Therefore, even if a Phase 1 deal is consummated, as promised by President Trump in the next few days, the more difficult topics of an overall trade deal between China and the US would remain largely unaddressed, and any announcement of a “VERY BIG DEAL”, as Trump described it, would be completely duplicitous, as a very watered down deal is the only deal that is possible in the imminent future. Thus, a comparable situation would be one in which a “GREAT VICTORY for anti-pollution advocates” was announced in the media, as US corporations were required to cut all of their pollution emissions by 40%, but the timeline to enforce the new regulations did not start until 2050. The announced victory would really be a complete lie, as nothing significant would be set to change until 2050, that is, if the new legislation even survived until 2050 and was not revised and weakened between 2020 and 2050. Likewise, any BIG DEAL announced by the Trump administration, if it happens, will be completely duplicitous in all probability, with no real significant progress made between China and US over any significant point of contention, and with only watered down benchmarks agreed upon.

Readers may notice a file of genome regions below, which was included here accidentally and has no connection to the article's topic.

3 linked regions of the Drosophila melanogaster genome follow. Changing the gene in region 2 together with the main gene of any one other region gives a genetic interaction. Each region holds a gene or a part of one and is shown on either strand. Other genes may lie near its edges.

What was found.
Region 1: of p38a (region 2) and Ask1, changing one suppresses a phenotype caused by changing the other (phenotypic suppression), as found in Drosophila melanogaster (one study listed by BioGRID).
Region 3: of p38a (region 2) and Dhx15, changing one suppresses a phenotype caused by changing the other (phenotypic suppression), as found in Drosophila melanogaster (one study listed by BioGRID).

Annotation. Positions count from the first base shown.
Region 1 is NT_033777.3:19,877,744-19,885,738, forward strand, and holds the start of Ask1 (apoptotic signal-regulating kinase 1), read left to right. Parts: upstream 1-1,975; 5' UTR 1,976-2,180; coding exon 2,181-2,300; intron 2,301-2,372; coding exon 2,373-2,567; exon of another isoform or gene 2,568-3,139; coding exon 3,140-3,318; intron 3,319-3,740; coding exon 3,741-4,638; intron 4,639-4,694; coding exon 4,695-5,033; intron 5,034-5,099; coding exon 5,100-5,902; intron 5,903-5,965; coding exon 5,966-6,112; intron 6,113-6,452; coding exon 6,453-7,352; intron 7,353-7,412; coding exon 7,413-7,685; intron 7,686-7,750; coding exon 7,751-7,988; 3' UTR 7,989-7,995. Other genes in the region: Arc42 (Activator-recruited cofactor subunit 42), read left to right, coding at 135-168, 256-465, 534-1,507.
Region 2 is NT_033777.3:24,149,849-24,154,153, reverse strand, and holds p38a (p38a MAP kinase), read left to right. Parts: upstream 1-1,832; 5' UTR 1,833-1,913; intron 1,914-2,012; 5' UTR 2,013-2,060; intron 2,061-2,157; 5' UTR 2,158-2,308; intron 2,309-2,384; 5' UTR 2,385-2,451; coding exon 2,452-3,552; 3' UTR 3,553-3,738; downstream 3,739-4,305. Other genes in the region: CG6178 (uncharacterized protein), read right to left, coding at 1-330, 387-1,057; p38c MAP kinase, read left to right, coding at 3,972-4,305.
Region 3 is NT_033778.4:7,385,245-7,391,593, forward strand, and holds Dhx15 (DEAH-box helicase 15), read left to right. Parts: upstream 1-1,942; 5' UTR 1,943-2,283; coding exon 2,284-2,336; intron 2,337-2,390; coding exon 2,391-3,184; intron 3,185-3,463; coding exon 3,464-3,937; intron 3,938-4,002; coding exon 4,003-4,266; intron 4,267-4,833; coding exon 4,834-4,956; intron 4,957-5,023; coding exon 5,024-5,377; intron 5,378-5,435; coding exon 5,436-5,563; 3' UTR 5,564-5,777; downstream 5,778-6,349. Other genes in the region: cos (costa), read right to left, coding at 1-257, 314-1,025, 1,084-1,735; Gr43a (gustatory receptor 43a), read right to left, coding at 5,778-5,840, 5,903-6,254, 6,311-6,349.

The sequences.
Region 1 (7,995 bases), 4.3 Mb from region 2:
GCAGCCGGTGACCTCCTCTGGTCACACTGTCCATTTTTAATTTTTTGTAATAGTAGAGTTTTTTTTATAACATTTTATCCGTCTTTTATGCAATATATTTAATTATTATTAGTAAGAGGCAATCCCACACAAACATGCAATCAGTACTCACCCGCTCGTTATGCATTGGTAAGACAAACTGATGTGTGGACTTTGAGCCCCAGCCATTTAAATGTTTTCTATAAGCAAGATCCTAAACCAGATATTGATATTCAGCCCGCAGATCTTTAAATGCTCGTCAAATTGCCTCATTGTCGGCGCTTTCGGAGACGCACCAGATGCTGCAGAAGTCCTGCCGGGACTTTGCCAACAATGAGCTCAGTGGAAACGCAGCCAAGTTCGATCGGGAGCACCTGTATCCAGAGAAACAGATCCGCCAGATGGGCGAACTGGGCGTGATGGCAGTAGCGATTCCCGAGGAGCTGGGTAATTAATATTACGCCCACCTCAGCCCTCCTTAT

Secondly, from a political standpoint, the relations between China and the US are likely the worst they have been within the past 10 years. Top Chinese government officials have expressed their strong belief that the US has funded the efforts in Hong Kong to destabilize China through fomenting discord in Hong Kong, and at a minimum they understands that the US funded neo-Nazi Azov battalion Ukranians members recently joining ongoing protests in Hong Kong earlier this month is highly unlikely to have occurred without considerable outside foreign interference. Certainly, the waving of British flags and support for a symbol of brutal colonial oppression in Hong Kong for hundreds of years demonstrates the misguided and misinformed state of many Hong Kong protestors. A similar act of misguided defiance would be observing Indians or Zimbabweans (Rhodesians) waving British flags in an act of desired greater freedoms in their respective nations. The press would never give such misguided citizens of India and Zimbabwe, if they waved symbols of their colonial oppression in a “freedom” movement, a free pass for such ignorance.